TV and Coverage of the Disturbances

I was recently reminded why I am not a fan of TV news--sensationalism versus information. As a student of the Spanish language, I often watch KMEX Channel 34, a Spanish-language station.

On the night of the Rodney G. King court decision and subsequent riots, I began to flip channels. On Channels 2, 4, 5 and 11, I continued to see scenes of shouting, pushing, violence and helicopter scenes of fires--hours of it, with the TV newspeople having to be there, on the scene, or even part of the scene. At first it was fascinating. After a while, I wanted more information and turned back to Channel 34.

There, I saw some of the same scenes repeated, borrowed from another station. But I also got a review of the King case, questions raised on why such a verdict was reached, an interview with a civil rights expert and advice to Latino residents of the areas affected on what to do for safety.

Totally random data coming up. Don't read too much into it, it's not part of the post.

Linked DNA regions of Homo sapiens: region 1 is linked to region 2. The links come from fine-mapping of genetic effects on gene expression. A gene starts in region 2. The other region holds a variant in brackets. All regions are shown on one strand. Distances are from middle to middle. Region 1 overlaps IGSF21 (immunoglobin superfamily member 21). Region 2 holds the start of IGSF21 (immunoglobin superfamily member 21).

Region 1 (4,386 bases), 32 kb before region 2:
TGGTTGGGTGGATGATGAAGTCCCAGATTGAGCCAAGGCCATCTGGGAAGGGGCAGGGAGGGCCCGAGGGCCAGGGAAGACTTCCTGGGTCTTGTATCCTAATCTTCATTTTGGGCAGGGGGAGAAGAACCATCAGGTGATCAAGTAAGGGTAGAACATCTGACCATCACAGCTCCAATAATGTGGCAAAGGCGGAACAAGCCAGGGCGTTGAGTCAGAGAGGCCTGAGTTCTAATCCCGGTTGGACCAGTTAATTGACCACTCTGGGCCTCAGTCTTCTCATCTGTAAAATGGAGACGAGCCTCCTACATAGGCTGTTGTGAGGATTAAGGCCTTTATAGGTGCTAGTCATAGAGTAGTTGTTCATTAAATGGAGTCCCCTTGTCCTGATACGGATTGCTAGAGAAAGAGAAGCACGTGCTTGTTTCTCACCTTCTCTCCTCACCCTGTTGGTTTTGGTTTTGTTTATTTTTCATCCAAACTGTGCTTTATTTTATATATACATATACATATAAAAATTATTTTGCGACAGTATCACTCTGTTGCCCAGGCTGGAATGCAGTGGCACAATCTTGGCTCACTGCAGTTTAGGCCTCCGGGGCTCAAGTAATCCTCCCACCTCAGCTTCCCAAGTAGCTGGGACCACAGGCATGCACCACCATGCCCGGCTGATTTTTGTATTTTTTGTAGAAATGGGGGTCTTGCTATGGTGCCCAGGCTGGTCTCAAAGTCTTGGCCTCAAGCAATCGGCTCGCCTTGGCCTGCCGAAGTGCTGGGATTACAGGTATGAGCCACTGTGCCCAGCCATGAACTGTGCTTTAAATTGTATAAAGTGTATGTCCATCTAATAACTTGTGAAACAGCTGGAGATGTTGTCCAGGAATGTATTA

Perhaps Channel 34's coverage benefited from not having resources for helicopters, reporters on the scene, etc. Perhaps the other stations' coverage is the result of a frequent attempt to cater to the sensational and violent. Reporters on the scene are important, but so are solid background information and thoughtful analysis.


Studio City

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